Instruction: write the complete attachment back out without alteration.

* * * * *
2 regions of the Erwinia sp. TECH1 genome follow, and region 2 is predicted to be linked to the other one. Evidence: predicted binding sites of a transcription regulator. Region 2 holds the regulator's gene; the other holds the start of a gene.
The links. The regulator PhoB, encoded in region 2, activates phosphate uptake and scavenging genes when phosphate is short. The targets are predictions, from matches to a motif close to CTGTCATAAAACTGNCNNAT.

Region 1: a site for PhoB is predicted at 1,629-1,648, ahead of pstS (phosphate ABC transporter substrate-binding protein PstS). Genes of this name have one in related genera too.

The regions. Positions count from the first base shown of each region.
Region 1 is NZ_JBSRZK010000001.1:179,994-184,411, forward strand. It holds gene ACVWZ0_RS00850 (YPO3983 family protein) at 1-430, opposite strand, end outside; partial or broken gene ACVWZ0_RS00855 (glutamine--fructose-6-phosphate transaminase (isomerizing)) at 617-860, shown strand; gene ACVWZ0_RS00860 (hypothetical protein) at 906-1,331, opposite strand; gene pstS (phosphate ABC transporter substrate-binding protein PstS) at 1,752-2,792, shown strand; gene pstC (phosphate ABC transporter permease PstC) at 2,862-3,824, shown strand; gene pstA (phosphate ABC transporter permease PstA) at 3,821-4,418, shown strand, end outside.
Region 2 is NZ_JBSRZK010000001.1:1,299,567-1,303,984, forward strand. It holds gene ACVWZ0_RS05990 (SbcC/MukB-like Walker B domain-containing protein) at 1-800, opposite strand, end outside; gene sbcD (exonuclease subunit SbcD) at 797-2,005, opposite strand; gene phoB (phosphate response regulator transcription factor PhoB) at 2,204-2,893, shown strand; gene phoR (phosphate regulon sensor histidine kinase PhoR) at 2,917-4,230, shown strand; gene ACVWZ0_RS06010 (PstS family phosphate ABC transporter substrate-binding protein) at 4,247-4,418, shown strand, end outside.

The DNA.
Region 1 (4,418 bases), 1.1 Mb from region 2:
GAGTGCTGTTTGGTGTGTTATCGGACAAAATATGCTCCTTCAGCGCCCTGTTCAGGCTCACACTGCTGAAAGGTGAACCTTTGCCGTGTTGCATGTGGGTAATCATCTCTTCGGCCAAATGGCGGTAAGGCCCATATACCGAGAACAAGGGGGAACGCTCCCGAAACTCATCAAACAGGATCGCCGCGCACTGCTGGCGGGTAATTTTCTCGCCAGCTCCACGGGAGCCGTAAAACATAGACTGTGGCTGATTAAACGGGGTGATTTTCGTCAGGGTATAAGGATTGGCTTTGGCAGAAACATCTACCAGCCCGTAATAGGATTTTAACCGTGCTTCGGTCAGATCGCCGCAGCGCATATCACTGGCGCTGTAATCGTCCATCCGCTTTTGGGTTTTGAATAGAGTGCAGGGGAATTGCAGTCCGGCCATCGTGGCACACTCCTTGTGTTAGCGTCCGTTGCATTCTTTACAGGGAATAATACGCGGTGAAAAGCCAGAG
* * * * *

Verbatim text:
2 regions of the Erwinia sp. TECH1 genome follow, and region 2 is predicted to be linked to the other one. Evidence: predicted binding sites of a transcription regulator. Region 2 holds the regulator's gene; the other holds the start of a gene.
The links. The regulator PhoB, encoded in region 2, activates phosphate uptake and scavenging genes when phosphate is short. The targets are predictions, from matches to a motif close to CTGTCATAAAACTGNCNNAT.

Region 1: a site for PhoB is predicted at 1,629-1,648, ahead of pstS (phosphate ABC transporter substrate-binding protein PstS). Genes of this name have one in related genera too.

The regions. Positions count from the first base shown of each region.
Region 1 is NZ_JBSRZK010000001.1:179,994-184,411, forward strand. It holds gene ACVWZ0_RS00850 (YPO3983 family protein) at 1-430, opposite strand, end outside; partial or broken gene ACVWZ0_RS00855 (glutamine--fructose-6-phosphate transaminase (isomerizing)) at 617-860, shown strand; gene ACVWZ0_RS00860 (hypothetical protein) at 906-1,331, opposite strand; gene pstS (phosphate ABC transporter substrate-binding protein PstS) at 1,752-2,792, shown strand; gene pstC (phosphate ABC transporter permease PstC) at 2,862-3,824, shown strand; gene pstA (phosphate ABC transporter permease PstA) at 3,821-4,418, shown strand, end outside.
Region 2 is NZ_JBSRZK010000001.1:1,299,567-1,303,984, forward strand. It holds gene ACVWZ0_RS05990 (SbcC/MukB-like Walker B domain-containing protein) at 1-800, opposite strand, end outside; gene sbcD (exonuclease subunit SbcD) at 797-2,005, opposite strand; gene phoB (phosphate response regulator transcription factor PhoB) at 2,204-2,893, shown strand; gene phoR (phosphate regulon sensor histidine kinase PhoR) at 2,917-4,230, shown strand; gene ACVWZ0_RS06010 (PstS family phosphate ABC transporter substrate-binding protein) at 4,247-4,418, shown strand, end outside.

The DNA.
Region 1 (4,418 bases), 1.1 Mb from region 2:
GAGTGCTGTTTGGTGTGTTATCGGACAAAATATGCTCCTTCAGCGCCCTGTTCAGGCTCACACTGCTGAAAGGTGAACCTTTGCCGTGTTGCATGTGGGTAATCATCTCTTCGGCCAAATGGCGGTAAGGCCCATATACCGAGAACAAGGGGGAACGCTCCCGAAACTCATCAAACAGGATCGCCGCGCACTGCTGGCGGGTAATTTTCTCGCCAGCTCCACGGGAGCCGTAAAACATAGACTGTGGCTGATTAAACGGGGTGATTTTCGTCAGGGTATAAGGATTGGCTTTGGCAGAAACATCTACCAGCCCGTAATAGGATTTTAACCGTGCTTCGGTCAGATCGCCGCAGCGCATATCACTGGCGCTGTAATCGTCCATCCGCTTTTGGGTTTTGAATAGAGTGCAGGGGAATTGCAGTCCGGCCATCGTGGCACACTCCTTGTGTTAGCGTCCGTTGCATTCTTTACAGGGAATAATACGCGGTGAAAAGCCAGAG